Beauty and the Beast Beauty and the Beast

The mouse is heading to the Met. The New York museum is preparing to host its first-ever exhibition about Disney hand-drawn animation. The show which will trace the influence of European art on the man and his studio.

Inspiring Walt Disney: The Animation of French Decorative Arts, which runs at the Metropolitan Museum of Art from December 10, 2021 to March 6, 2022, will reveal how Disney artists drew on Gothic Revival architecture and Rococo motifs when creating movies like Cinderella, Sleeping Beauty, and Beauty and the Beast, which — like so many Disney films — are based on folk tales widespread in Europe.

The focus will be on France, a country to which Walt Disney had a personal connection (his ancestors came from the town of Isigny-sur-Mer, hence the original form of their name, d’Isigny). Footage of Walt and his family in France will be shown alongside miniature artistic objects he bought while traveling around the country.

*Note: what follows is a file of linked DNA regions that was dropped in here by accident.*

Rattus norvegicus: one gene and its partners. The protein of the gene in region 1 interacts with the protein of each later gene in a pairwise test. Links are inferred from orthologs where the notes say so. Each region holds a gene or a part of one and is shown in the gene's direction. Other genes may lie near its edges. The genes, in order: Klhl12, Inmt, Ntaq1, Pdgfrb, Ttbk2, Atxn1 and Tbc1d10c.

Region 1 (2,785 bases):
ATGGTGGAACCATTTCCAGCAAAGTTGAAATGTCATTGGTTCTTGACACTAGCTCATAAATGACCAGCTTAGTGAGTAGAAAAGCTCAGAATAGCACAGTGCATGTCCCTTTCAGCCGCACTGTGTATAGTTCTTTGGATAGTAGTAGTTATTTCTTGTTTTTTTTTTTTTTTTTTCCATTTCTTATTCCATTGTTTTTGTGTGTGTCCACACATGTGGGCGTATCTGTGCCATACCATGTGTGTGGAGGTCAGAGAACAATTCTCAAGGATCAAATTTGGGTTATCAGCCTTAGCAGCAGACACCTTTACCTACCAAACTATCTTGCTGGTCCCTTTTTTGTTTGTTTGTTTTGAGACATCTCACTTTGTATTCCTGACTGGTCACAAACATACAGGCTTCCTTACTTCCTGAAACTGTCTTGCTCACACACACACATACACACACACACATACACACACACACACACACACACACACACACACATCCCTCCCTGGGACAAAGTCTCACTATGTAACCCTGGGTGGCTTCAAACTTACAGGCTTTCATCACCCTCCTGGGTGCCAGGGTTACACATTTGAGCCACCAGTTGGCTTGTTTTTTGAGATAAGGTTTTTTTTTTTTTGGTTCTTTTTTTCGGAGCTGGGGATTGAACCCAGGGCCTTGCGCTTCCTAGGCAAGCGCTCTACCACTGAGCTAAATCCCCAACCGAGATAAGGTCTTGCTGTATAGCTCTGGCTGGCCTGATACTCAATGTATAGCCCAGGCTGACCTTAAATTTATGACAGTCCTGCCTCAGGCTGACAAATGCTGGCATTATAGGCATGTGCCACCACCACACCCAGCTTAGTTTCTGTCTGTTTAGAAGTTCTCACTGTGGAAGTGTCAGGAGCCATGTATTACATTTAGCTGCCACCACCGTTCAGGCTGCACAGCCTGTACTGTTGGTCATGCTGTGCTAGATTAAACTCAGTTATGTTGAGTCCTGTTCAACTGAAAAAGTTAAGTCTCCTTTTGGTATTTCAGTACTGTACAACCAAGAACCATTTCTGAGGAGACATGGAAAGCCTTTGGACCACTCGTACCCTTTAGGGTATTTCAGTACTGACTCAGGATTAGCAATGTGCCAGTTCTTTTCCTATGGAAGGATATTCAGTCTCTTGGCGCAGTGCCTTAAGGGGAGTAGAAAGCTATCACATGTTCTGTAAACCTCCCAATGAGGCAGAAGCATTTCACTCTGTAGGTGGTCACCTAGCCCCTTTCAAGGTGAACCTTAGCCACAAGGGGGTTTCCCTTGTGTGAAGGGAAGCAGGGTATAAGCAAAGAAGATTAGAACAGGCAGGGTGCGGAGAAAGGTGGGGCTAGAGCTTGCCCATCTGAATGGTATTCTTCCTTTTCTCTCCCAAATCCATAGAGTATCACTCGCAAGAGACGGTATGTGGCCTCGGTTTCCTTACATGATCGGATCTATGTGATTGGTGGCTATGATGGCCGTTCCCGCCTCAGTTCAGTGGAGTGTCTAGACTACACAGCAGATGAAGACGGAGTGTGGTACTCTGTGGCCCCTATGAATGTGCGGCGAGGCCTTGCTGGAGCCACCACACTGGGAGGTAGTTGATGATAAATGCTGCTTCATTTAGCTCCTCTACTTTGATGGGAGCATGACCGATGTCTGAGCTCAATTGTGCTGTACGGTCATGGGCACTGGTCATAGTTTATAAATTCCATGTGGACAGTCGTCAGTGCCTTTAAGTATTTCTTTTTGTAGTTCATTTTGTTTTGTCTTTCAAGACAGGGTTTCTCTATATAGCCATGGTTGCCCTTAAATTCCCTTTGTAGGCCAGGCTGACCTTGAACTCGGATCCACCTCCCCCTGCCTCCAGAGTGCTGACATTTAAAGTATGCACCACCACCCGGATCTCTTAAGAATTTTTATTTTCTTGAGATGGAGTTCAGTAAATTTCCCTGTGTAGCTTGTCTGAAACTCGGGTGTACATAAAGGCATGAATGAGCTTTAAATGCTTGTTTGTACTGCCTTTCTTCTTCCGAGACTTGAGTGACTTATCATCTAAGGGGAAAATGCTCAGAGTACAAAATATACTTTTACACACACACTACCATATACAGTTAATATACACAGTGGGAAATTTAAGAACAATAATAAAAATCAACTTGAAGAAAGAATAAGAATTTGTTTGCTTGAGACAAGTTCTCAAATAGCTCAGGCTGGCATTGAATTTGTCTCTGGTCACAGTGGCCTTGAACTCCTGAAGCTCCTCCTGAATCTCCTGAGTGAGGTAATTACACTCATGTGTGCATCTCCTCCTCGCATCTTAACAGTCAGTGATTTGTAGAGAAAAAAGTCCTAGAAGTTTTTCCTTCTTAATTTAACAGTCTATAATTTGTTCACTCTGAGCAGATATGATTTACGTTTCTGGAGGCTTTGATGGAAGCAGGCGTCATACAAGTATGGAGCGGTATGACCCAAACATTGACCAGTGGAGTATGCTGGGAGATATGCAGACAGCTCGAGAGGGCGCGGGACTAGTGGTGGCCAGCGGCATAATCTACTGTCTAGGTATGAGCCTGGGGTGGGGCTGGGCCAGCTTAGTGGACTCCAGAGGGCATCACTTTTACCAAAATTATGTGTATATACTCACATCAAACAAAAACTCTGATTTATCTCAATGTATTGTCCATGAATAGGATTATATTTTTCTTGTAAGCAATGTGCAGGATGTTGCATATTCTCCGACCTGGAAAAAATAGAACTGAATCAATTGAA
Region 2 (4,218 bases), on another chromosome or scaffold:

In all, Inspiring Walt Disney will feature 40 works of 18th-century European decorative arts and design. Exhibits will include porcelain figures, tapestries, portraits, and (for Beauty and the Beast fans) clocks, candlesticks, and teapots.

The exhibition will also contains 150 production artworks and works on paper from the Disney archives. The contributions of studio artists Bianca Majolie and Mary Blair, especially to Cinderella, will be highlighted, as will the medieval sources that Eyvind Earle consulted for the style of Sleeping Beauty. Another extensive section will focus on Beauty and the Beast, including the inspiration that Glen Keane took from Auguste Rodin’s “The Burghers of Calais” for the Beast’s transformation scene. Another part of the exhibit will outline the influence of French and German architecture on Disney’s castles, in both its movies and its parks.

Inspiring Walt Disney is organized by Wolf Burchard, associate curator in The Met’s department of European sculpture and decorative arts. We previously wrote about Burchard’s accompanying book, which will be published by Yale University Press. The exhibition is co-organized by The Wallace Collection in London, to which it will move next spring.

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